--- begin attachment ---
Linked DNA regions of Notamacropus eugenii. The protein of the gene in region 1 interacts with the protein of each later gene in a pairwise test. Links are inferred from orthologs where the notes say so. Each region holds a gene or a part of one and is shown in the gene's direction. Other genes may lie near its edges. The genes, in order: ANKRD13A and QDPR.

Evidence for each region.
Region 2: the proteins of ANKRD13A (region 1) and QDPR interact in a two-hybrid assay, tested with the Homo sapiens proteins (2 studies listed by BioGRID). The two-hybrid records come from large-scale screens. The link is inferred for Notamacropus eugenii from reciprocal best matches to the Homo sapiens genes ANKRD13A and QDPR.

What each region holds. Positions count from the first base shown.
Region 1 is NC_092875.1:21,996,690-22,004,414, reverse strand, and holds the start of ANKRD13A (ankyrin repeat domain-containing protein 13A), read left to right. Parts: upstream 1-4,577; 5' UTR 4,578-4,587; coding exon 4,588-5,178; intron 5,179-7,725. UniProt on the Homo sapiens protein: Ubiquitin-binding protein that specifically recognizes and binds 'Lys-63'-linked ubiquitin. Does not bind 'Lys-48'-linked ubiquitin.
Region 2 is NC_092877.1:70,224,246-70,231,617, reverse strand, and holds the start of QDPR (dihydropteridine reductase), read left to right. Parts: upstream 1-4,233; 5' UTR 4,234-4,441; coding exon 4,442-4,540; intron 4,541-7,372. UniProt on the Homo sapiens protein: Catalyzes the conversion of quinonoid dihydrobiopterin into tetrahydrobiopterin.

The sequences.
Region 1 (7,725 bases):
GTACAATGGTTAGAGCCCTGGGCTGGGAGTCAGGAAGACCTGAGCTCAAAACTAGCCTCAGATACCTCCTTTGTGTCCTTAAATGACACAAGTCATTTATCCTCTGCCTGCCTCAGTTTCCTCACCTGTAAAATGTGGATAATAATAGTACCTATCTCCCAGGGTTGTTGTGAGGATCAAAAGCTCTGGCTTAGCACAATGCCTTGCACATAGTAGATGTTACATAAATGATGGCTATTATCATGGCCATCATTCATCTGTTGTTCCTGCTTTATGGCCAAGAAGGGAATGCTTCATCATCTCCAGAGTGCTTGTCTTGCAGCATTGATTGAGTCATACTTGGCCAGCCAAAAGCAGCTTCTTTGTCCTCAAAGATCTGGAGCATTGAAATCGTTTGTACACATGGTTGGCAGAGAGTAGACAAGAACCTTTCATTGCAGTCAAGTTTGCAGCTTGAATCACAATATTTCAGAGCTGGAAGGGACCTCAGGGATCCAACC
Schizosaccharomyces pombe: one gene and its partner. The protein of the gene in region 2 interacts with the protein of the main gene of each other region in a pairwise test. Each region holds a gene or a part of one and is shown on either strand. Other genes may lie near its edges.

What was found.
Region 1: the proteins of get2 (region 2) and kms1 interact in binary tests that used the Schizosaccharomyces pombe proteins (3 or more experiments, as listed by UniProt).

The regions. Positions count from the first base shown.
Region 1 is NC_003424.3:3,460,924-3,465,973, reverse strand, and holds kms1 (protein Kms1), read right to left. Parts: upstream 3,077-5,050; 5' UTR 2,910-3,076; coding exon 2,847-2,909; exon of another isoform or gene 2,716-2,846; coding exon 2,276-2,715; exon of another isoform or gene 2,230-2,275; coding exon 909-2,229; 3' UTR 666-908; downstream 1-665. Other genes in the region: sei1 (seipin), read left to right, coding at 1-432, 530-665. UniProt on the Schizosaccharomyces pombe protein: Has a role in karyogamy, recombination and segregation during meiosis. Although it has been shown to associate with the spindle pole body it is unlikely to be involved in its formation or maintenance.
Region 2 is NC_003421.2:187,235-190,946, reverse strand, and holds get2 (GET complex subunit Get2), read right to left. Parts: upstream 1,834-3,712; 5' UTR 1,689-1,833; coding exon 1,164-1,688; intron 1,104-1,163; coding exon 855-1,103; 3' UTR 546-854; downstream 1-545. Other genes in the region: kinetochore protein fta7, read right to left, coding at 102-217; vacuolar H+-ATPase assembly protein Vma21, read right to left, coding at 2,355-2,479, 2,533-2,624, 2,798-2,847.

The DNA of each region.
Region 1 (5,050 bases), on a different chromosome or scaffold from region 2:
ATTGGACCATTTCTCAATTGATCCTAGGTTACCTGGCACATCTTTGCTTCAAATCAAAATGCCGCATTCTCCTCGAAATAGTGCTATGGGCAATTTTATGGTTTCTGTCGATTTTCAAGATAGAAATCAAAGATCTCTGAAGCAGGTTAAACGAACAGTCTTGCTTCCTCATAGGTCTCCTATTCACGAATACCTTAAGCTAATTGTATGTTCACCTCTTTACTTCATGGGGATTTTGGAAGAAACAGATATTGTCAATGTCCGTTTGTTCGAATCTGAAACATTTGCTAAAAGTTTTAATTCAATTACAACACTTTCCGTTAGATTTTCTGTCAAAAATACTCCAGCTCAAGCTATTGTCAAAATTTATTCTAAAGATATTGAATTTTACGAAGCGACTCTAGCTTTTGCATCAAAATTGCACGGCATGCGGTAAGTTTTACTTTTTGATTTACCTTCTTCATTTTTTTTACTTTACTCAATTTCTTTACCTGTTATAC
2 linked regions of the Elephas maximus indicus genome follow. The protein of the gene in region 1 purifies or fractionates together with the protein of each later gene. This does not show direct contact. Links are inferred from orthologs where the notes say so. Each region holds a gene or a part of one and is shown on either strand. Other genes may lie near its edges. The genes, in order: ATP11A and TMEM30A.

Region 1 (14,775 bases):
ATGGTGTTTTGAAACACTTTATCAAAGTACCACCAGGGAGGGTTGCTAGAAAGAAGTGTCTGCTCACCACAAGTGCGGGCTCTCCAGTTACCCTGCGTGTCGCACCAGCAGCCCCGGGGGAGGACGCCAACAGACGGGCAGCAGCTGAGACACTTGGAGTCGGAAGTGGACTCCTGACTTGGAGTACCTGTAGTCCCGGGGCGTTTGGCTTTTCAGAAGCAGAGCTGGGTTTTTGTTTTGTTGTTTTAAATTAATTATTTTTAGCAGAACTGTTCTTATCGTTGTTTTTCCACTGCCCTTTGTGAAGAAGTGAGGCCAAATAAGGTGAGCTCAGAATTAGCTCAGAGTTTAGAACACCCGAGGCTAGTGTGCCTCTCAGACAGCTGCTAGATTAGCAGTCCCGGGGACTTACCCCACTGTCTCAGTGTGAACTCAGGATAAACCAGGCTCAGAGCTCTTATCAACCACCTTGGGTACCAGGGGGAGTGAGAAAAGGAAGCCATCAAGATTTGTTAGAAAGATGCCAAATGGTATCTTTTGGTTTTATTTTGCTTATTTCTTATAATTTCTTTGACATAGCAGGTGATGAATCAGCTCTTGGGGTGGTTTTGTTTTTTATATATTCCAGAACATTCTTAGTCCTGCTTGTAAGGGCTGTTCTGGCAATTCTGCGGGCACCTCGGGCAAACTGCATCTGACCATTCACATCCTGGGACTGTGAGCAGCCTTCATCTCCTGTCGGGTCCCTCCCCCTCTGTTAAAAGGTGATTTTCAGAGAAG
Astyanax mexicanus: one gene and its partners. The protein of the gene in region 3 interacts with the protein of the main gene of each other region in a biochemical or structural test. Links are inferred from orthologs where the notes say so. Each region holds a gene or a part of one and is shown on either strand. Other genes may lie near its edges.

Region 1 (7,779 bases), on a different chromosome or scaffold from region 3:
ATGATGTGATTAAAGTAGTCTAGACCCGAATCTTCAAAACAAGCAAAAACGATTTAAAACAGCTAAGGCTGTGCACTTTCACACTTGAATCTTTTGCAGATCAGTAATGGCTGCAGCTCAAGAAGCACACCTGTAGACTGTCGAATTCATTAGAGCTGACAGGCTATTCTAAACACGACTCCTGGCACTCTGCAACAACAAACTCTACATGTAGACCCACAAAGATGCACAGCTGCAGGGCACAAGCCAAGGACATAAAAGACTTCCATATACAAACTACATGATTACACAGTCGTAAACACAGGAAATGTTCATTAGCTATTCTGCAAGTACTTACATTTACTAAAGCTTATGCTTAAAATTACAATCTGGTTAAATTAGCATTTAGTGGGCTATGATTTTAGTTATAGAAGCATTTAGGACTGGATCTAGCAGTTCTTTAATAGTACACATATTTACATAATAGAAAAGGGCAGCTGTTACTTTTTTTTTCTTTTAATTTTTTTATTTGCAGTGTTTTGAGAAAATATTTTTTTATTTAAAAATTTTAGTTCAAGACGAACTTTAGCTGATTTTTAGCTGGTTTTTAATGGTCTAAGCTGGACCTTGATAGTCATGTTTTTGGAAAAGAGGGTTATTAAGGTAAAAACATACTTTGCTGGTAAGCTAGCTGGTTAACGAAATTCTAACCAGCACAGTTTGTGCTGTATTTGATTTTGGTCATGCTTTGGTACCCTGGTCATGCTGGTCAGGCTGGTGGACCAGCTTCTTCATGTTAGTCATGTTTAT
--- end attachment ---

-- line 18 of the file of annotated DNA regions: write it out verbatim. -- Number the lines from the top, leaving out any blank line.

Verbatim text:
ATTGGACCATTTCTCAATTGATCCTAGGTTACCTGGCACATCTTTGCTTCAAATCAAAATGCCGCATTCTCCTCGAAATAGTGCTATGGGCAATTTTATGGTTTCTGTCGATTTTCAAGATAGAAATCAAAGATCTCTGAAGCAGGTTAAACGAACAGTCTTGCTTCCTCATAGGTCTCCTATTCACGAATACCTTAAGCTAATTGTATGTTCACCTCTTTACTTCATGGGGATTTTGGAAGAAACAGATATTGTCAATGTCCGTTTGTTCGAATCTGAAACATTTGCTAAAAGTTTTAATTCAATTACAACACTTTCCGTTAGATTTTCTGTCAAAAATACTCCAGCTCAAGCTATTGTCAAAATTTATTCTAAAGATATTGAATTTTACGAAGCGACTCTAGCTTTTGCATCAAAATTGCACGGCATGCGGTAAGTTTTACTTTTTGATTTACCTTCTTCATTTTTTTTACTTTACTCAATTTCTTTACCTGTTATAC